Government News
House Passes Landmark Health Reform Legislation
Psychiatric News
Volume 45 Number 7 page 1-4

After a flurry of legislative maneuvering, the U.S. House of Representatives on March 21 approved a health care reform bill mandating far-reaching changes in the way Americans will be insured for health—and mental health—coverage. The bill went directly to President Obama, who signed it on March 23.

The events occurred as Psychiatric News was going to press; extensive coverage of the law—and the complicated jockeying that led to its passage—will appear in the next issue.

In a move that is being hailed by many as historic, the House approved the Patient Protection and Affordable Care Act (HR 3590) by a vote of 219-212. A separate bill, the Health Care and Education Affordability Reconciliation Act (HR 4872), contains changes to HR 3590 and at press time was awaiting Senate action.

Earlier on the day of the vote, APA Director of Government Relations Nicholas Meyers alerted APA leaders to the imminent vote and outlined the legislation's key provisions to expand health insurance to some 30 million currently uninsured Americans and significantly improve coverage for those already insured. The law

  • Requires health insurance coverage for virtually all Americans.

  • Subsidizes insurance costs for low-income families.

  • Permits dependents to be covered on parents' insurance to age 26.

  • Bars coverage exclusions based on preexisting conditions.

  • Prevents insurers from dropping enrollees who become ill.

  • Bans lifetime coverage limits and sharply restricts annual coverage limits.

  • Sets up health insurance exchanges to improve access to individual and small-group insurance.

  • The reform package also has a number of elements related to psychiatric care: coverage for mental illness, including substance use disorders, must be offered in the basic package of all plans marketed in the exchanges, and federal mental health parity regulations apply to those plans. Notably for APA members, the 5 percent bump in payment for psychiatric codes that expired in January has been extended to the end of calendar year 2010.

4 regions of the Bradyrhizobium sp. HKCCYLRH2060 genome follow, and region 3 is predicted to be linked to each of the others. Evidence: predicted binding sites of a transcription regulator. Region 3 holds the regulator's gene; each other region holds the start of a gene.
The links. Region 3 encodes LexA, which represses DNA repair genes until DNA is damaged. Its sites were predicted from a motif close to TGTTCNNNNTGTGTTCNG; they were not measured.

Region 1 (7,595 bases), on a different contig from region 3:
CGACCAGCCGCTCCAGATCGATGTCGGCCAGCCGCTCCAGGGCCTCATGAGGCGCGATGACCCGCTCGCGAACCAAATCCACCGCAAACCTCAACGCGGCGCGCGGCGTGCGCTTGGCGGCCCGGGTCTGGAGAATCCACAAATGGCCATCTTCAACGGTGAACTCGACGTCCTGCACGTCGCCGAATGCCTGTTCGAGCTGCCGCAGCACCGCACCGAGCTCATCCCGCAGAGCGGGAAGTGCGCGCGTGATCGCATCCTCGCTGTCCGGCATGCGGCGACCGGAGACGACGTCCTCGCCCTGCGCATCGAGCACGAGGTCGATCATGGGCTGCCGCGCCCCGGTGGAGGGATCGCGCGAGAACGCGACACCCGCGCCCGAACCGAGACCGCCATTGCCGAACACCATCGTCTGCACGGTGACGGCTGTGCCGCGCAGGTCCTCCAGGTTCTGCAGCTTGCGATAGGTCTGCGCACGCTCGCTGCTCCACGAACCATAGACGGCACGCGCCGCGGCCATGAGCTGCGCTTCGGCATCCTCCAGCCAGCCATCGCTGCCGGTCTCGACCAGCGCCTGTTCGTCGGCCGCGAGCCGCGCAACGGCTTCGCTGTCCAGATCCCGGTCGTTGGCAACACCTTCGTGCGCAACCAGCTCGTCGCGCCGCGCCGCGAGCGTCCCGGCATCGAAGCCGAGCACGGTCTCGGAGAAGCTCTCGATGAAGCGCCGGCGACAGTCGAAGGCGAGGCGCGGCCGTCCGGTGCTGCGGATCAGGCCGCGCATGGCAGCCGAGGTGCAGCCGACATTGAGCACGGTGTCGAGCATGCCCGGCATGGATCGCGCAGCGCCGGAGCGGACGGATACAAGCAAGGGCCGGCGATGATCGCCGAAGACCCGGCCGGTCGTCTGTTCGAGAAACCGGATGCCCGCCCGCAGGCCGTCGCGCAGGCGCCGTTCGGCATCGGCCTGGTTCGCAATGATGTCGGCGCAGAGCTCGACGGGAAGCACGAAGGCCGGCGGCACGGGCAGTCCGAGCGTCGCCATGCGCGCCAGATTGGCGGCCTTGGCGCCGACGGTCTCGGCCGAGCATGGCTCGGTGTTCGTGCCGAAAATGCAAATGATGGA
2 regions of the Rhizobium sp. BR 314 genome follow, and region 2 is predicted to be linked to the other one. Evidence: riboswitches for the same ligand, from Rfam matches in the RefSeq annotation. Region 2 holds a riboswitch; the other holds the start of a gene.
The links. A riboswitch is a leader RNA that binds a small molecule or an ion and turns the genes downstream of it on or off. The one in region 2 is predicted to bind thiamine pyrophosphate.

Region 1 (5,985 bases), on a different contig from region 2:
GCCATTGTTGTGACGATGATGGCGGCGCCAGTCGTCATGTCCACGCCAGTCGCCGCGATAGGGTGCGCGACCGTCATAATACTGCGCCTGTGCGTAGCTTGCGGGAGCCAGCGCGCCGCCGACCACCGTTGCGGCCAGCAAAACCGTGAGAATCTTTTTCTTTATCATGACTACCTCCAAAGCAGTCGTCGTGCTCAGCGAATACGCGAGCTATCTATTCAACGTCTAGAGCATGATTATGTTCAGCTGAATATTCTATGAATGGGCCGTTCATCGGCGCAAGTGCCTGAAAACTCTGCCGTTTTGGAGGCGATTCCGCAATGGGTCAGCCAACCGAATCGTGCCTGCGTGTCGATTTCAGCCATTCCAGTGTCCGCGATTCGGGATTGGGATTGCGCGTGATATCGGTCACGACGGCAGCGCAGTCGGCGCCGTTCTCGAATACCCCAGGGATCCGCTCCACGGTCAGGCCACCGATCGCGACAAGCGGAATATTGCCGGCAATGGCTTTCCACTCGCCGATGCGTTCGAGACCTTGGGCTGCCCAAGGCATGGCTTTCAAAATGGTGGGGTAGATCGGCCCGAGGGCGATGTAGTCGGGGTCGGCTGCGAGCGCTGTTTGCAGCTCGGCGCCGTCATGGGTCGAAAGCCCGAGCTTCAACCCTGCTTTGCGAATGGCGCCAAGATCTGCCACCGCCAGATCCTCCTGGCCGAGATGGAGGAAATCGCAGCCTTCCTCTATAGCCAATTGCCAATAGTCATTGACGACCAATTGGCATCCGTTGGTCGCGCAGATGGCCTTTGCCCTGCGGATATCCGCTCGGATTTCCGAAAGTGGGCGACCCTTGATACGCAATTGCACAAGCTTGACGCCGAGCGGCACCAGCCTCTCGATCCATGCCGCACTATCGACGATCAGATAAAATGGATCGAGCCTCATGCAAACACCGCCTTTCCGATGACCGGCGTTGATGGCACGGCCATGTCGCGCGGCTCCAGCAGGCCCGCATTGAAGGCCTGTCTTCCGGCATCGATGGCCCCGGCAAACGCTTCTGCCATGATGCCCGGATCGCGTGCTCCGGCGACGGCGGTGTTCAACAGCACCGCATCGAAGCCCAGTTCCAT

Further, the reform package expands Medicaid eligibility, closes the Medicare Part D "donut hole," increases funding for community mental health centers, ensures that patients with psychiatric illness are not excluded from medical home demonstrations and permits demonstration projects for co-location of primary and behavioral health care services, and authorizes grants beginning in Fiscal 2011 to establish "depression centers of excellence."

    APA President Alan Schatzberg, M.D., expressed qualified support for the bill in a March 20 letter to President Obama, House Speaker Nancy Pelosi (D-Calif.), and Senate Majority Leader Harry Reid (D-Nev.). Meyers, in his memorandum to APA leaders, pointed out some of the bill's elements that APA and the AMA have concerns about. These include provisions regarding an independent Medicare payment commission, public reporting on physician performance, and required participation of physicians in quality-reporting initiatives.

    Most importantly, he noted, the legislation does not address long-standing problems with the Medicare payment formula—although at press time legislators were jockeying around separate legislation to deal with an imminent 21 percent across-the-board cut in Medicare payment (see Medicare Physician Fees in Flux).

    While widely regarded as a landmark event, passage of the reform bill was anything but easy—the bill received no Republican support—and even ardent supporters say the bill is far from perfect. Moreover, much rides on what the Senate will do with the reconciliation bill. Under reconciliation rules, the Senate needs only a one-vote margin to pass it, and even a 50-50 vote would suffice, since Vice President Biden would then cast the decisive tie-breaking 51st vote to pass the bill.

    "The passage of health reform is an important event, but is really a beginning, not an end," said APA Medical Director James H. Scully Jr., M.D. "Many critical details need to be addressed, and we still need to see what happens with the reconciliation bill. So while we are aware of the historic action that has occurred, there is now an enormous task ahead."

    AMA President J. James Rohack, M.D., said, "While the House-passed bill isn't perfect, we cannot let the perfect be the enemy of the good when it comes to something as important as the health of Americans." blacksquare

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